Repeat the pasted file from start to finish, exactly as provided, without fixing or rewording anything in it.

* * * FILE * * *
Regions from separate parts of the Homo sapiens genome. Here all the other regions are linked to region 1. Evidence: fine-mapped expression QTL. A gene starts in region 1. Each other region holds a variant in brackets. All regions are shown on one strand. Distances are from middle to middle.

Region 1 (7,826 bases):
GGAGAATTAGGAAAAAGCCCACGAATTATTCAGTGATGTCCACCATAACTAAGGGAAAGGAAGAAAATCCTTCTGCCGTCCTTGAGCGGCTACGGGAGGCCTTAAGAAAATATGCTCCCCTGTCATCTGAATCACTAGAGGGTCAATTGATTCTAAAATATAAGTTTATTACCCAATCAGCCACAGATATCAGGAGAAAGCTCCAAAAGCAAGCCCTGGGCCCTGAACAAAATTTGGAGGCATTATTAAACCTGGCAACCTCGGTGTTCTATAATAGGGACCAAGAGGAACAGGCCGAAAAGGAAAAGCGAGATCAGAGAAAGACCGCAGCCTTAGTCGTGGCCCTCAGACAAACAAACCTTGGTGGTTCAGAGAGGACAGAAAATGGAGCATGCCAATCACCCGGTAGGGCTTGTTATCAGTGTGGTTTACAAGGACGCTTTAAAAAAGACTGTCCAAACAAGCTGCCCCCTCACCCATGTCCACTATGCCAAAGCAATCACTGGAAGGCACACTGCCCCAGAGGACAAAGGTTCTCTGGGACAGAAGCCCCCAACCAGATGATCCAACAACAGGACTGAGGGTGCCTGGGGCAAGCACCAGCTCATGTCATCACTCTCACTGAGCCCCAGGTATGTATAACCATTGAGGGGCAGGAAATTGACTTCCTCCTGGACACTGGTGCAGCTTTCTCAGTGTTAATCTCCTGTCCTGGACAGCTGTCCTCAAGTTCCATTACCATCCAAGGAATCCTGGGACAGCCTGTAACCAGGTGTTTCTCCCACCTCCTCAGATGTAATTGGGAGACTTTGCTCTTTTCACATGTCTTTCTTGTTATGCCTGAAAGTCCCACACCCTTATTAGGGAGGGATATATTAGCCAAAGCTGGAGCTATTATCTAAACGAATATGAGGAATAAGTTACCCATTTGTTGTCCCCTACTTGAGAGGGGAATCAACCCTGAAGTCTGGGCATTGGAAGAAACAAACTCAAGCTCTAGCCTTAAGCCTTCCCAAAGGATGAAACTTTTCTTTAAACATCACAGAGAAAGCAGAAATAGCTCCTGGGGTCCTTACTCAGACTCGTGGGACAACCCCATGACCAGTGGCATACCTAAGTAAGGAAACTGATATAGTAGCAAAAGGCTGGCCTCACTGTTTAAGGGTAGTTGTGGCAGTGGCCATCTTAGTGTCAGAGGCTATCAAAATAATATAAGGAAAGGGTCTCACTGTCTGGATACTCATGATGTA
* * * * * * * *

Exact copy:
Regions from separate parts of the Homo sapiens genome. Here all the other regions are linked to region 1. Evidence: fine-mapped expression QTL. A gene starts in region 1. Each other region holds a variant in brackets. All regions are shown on one strand. Distances are from middle to middle.

Region 1 (7,826 bases):
GGAGAATTAGGAAAAAGCCCACGAATTATTCAGTGATGTCCACCATAACTAAGGGAAAGGAAGAAAATCCTTCTGCCGTCCTTGAGCGGCTACGGGAGGCCTTAAGAAAATATGCTCCCCTGTCATCTGAATCACTAGAGGGTCAATTGATTCTAAAATATAAGTTTATTACCCAATCAGCCACAGATATCAGGAGAAAGCTCCAAAAGCAAGCCCTGGGCCCTGAACAAAATTTGGAGGCATTATTAAACCTGGCAACCTCGGTGTTCTATAATAGGGACCAAGAGGAACAGGCCGAAAAGGAAAAGCGAGATCAGAGAAAGACCGCAGCCTTAGTCGTGGCCCTCAGACAAACAAACCTTGGTGGTTCAGAGAGGACAGAAAATGGAGCATGCCAATCACCCGGTAGGGCTTGTTATCAGTGTGGTTTACAAGGACGCTTTAAAAAAGACTGTCCAAACAAGCTGCCCCCTCACCCATGTCCACTATGCCAAAGCAATCACTGGAAGGCACACTGCCCCAGAGGACAAAGGTTCTCTGGGACAGAAGCCCCCAACCAGATGATCCAACAACAGGACTGAGGGTGCCTGGGGCAAGCACCAGCTCATGTCATCACTCTCACTGAGCCCCAGGTATGTATAACCATTGAGGGGCAGGAAATTGACTTCCTCCTGGACACTGGTGCAGCTTTCTCAGTGTTAATCTCCTGTCCTGGACAGCTGTCCTCAAGTTCCATTACCATCCAAGGAATCCTGGGACAGCCTGTAACCAGGTGTTTCTCCCACCTCCTCAGATGTAATTGGGAGACTTTGCTCTTTTCACATGTCTTTCTTGTTATGCCTGAAAGTCCCACACCCTTATTAGGGAGGGATATATTAGCCAAAGCTGGAGCTATTATCTAAACGAATATGAGGAATAAGTTACCCATTTGTTGTCCCCTACTTGAGAGGGGAATCAACCCTGAAGTCTGGGCATTGGAAGAAACAAACTCAAGCTCTAGCCTTAAGCCTTCCCAAAGGATGAAACTTTTCTTTAAACATCACAGAGAAAGCAGAAATAGCTCCTGGGGTCCTTACTCAGACTCGTGGGACAACCCCATGACCAGTGGCATACCTAAGTAAGGAAACTGATATAGTAGCAAAAGGCTGGCCTCACTGTTTAAGGGTAGTTGTGGCAGTGGCCATCTTAGTGTCAGAGGCTATCAAAATAATATAAGGAAAGGGTCTCACTGTCTGGATACTCATGATGTA